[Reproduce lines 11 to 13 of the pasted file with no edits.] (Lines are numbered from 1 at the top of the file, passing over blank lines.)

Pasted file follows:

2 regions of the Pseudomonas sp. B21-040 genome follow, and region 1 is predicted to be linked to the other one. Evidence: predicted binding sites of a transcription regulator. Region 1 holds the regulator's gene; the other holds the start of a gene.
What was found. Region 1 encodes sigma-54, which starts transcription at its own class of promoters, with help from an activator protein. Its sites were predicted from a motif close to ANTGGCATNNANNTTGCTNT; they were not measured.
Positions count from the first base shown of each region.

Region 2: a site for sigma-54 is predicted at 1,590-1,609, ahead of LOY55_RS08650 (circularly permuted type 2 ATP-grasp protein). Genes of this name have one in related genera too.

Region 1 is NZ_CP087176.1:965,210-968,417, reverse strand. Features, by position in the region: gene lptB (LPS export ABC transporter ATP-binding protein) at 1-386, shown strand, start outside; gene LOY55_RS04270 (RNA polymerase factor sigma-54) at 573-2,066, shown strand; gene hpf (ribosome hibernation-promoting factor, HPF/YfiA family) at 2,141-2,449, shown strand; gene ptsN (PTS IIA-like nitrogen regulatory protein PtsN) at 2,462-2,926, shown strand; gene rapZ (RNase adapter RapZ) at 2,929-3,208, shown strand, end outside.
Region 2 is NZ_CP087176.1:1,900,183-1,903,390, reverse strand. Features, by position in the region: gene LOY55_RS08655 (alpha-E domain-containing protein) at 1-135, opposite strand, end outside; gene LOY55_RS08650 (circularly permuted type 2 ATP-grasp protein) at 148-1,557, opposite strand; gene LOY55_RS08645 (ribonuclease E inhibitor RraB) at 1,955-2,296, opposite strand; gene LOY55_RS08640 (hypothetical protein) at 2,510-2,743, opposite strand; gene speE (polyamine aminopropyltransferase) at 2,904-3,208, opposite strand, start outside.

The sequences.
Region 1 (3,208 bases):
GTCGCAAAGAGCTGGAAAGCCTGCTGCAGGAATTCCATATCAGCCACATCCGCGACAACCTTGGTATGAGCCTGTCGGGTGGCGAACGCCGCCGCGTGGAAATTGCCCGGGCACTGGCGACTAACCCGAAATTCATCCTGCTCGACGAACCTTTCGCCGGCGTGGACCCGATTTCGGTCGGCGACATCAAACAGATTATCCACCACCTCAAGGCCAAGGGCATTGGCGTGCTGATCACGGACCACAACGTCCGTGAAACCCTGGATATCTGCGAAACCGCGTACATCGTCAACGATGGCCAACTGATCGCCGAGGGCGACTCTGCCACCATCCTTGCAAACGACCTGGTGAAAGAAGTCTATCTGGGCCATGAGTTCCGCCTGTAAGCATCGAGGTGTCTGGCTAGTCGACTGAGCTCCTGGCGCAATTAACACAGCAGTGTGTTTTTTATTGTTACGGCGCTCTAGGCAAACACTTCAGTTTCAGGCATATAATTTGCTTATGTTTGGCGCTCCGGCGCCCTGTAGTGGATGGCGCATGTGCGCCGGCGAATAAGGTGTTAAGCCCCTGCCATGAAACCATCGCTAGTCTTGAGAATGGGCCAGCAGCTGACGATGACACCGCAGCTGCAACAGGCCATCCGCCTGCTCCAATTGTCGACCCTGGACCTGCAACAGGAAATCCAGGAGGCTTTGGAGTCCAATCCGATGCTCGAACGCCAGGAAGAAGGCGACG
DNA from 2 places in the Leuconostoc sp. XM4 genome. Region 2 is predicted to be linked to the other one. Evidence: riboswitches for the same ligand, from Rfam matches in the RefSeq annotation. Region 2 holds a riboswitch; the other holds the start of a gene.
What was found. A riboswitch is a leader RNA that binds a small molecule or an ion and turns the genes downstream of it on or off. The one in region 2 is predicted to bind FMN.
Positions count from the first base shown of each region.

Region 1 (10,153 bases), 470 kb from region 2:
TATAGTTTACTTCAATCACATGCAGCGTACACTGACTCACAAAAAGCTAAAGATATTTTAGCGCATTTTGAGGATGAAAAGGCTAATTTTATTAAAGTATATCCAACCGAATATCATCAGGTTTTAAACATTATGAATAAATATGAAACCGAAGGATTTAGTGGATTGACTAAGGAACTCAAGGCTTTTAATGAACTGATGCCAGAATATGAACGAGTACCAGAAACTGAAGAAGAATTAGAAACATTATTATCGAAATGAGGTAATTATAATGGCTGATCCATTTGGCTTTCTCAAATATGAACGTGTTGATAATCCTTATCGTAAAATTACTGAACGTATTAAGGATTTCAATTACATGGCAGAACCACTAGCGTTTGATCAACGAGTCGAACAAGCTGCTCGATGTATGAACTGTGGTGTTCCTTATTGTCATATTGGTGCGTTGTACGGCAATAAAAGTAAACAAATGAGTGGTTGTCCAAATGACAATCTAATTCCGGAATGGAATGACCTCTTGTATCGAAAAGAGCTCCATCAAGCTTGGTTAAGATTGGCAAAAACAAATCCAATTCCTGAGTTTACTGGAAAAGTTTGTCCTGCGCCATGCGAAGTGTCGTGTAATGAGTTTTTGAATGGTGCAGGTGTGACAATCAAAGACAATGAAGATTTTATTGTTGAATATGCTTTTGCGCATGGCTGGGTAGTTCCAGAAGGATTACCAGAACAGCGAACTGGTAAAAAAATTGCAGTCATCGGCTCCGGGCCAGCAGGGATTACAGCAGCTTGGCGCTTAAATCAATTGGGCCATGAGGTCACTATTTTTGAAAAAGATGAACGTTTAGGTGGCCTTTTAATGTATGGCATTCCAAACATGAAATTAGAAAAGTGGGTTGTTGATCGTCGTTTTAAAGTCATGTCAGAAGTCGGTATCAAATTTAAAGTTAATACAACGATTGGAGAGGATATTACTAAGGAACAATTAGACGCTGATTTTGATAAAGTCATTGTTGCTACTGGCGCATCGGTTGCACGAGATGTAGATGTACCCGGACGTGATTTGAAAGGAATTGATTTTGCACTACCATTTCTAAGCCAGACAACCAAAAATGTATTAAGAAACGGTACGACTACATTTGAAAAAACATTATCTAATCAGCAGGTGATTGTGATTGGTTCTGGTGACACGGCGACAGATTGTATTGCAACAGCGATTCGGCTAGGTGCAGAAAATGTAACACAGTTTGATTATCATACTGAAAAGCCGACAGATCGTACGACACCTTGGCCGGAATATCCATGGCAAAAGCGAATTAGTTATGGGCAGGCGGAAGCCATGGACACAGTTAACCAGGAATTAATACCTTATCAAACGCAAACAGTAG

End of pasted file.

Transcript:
What was found. A riboswitch is a leader RNA that binds a small molecule or an ion and turns the genes downstream of it on or off. The one in region 2 is predicted to bind FMN.
Positions count from the first base shown of each region.

Region 1 (10,153 bases), 470 kb from region 2: